Jack, Sayid, Kate, and Juliet return from the Others' camp and because of his insistence to trust Juliet, the rest of the survivors question the motives of Jack. A mysterious illness strikes Claire, activated by an implant from the Others inside her. Juliet cares for her. Flashbacks show Juliet's time on the island. Juliet is kept on the island against her will and unable to save women who get pregnant on the island from death. Flashbacks also show Juliet conspiring with Ben to be a mole in the survivors' camp. This episode of Lost was a good episode but it was a bit overated in my opinion.
While the "mini-season" started off uneven (or disastrous by myopic viewers), Juliet was consistently the most intriguing element of it. They even wisely started this successful leg of the season with her story, setting up how Mittelos recruited her to go "not quite [to] Portland". Now as the rescue phase of the season ends, it's fitting to turn to her again, which exposes a lot about who The Others are and what ramifications that'll have on the castaways.
Elizabeth Mitchell delivers another great performance (the Emmys are for losers) as Juliet, showcasing even more shades of her character than we saw in her first flashback. The first episode showed her from a mousy, insecure, yet brilliant scientist in Miami to a determined, collected, and still brilliant woman on the island. What this episode does is bridge the gap and explain how exactly Juliet became the woman she is.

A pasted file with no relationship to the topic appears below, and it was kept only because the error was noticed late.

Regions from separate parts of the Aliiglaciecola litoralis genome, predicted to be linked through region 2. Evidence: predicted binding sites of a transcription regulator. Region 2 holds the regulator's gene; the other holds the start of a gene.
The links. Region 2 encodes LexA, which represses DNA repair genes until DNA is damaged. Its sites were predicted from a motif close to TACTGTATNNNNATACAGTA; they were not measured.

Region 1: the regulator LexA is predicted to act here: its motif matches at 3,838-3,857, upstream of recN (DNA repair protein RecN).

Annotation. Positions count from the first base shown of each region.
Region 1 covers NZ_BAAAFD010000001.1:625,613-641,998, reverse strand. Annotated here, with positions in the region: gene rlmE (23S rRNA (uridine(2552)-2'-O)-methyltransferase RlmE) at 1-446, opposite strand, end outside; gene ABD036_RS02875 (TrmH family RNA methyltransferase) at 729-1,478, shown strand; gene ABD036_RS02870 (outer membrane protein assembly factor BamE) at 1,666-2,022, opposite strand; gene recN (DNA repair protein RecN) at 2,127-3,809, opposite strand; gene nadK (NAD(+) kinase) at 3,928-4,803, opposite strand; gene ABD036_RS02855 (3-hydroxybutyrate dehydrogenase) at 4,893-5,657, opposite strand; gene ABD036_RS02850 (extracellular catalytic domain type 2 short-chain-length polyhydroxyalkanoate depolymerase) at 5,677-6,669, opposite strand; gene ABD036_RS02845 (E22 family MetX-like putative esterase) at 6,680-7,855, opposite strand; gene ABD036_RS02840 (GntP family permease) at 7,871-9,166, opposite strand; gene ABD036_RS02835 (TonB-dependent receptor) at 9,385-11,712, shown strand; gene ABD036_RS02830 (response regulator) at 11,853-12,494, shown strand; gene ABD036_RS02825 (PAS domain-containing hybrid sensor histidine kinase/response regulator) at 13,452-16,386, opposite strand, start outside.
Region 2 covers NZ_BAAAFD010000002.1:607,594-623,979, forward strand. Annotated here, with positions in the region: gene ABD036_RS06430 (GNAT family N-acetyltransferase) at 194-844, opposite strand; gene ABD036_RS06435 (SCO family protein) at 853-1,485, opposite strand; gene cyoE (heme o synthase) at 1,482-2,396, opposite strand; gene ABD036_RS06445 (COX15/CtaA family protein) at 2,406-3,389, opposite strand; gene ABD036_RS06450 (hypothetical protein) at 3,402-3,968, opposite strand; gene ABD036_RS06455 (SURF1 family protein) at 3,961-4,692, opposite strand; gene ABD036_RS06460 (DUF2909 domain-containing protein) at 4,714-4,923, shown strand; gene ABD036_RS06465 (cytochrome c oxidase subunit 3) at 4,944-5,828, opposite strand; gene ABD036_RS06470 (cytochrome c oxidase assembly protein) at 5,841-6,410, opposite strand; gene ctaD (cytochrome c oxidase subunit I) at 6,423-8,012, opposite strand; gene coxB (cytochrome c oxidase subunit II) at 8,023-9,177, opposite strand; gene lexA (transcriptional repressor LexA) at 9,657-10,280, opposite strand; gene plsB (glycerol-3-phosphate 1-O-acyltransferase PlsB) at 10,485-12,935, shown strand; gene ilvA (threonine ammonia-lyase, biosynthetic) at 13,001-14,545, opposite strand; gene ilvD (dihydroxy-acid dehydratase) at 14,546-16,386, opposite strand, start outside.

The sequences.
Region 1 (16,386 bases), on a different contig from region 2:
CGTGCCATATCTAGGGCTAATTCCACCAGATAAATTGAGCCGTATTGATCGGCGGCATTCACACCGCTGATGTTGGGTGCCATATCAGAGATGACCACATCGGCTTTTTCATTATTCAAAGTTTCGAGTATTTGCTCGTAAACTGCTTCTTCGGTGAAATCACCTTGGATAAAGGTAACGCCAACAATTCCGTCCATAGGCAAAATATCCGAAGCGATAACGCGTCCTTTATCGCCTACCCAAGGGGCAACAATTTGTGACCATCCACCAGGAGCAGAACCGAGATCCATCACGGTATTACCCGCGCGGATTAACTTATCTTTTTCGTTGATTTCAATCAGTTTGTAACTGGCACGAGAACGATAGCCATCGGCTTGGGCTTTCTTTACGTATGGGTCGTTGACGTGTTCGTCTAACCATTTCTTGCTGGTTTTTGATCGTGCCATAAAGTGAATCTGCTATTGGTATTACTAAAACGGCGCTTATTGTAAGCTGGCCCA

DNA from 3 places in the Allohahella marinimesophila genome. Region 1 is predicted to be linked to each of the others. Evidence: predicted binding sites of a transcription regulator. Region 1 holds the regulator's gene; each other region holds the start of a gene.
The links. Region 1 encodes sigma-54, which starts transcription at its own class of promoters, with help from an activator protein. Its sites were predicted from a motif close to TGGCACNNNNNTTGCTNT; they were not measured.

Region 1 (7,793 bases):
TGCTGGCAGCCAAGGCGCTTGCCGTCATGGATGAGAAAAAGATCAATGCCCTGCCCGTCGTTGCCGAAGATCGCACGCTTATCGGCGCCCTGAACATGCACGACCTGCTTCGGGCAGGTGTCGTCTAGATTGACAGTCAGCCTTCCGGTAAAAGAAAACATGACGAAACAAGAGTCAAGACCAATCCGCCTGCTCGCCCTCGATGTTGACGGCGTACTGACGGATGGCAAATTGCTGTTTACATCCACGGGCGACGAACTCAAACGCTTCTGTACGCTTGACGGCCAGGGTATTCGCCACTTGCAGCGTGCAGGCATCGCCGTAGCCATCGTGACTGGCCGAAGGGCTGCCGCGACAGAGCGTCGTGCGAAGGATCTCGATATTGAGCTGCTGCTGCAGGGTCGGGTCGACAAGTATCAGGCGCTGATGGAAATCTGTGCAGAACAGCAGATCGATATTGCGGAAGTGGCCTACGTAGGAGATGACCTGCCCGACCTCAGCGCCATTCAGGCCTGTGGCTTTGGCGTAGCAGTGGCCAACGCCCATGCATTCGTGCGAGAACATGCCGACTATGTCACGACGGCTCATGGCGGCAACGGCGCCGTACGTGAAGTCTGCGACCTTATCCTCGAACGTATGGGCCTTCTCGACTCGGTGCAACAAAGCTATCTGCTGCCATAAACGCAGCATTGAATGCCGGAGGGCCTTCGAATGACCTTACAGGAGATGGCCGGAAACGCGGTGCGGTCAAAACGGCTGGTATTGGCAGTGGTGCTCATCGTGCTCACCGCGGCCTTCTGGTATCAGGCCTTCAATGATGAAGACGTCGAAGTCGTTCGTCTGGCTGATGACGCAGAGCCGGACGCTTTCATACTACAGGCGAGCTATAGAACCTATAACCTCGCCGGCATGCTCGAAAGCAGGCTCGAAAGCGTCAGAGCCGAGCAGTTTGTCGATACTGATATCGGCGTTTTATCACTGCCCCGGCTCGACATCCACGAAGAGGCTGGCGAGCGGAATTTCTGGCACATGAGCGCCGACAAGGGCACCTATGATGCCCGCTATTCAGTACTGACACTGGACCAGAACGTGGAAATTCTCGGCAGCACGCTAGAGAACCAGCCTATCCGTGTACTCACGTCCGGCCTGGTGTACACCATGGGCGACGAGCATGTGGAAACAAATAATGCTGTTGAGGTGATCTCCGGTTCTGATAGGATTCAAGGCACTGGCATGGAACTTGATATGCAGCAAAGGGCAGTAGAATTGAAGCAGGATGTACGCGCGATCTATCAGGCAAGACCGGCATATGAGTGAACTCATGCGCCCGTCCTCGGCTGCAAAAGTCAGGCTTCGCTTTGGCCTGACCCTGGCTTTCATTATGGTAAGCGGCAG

Juliet had always wanted validation, but was continually placed under the thumb of people who can easily control her. This condition may still exist, at least with her relationship with Ben. Even free of her husband's control, she found herself buying into Mittelos' plans; this time their encouragement was the form of control.
The two people who influenced Juliet the most were Ben and her sister Rachel. Juliet wanted to be with her sister in her recovery, as it is presumed little time passed between Rachel telling Juliet of her pregnancy to Juliet going to Herarat Aviation (anagram: The Ovarian Tiara, if that means anything). Unfortunately, that conflicted with her "opportunity" with Mittelos, and resulted in a decision that has greatly affected her motivations as her time on the island has gone on. Juliet's decisions are motivated heavily to appease those who brought her to the island in hopes that they'll bring her home.
Thankfully, they didn't go the expected route and have Juliet and Ben be romantically involved, but rather had their history be related to Juliet's desire to leave the island and Ben's inability to let her. As the six month stay turned into three years, she has grown angry and resentful over Ben keeping her on the island forever. The revelation of Ben's tumor casts doubt over whether Rachel was ever healed, which Juliet seemed confident would happen with Ben's mentioning of Jacob.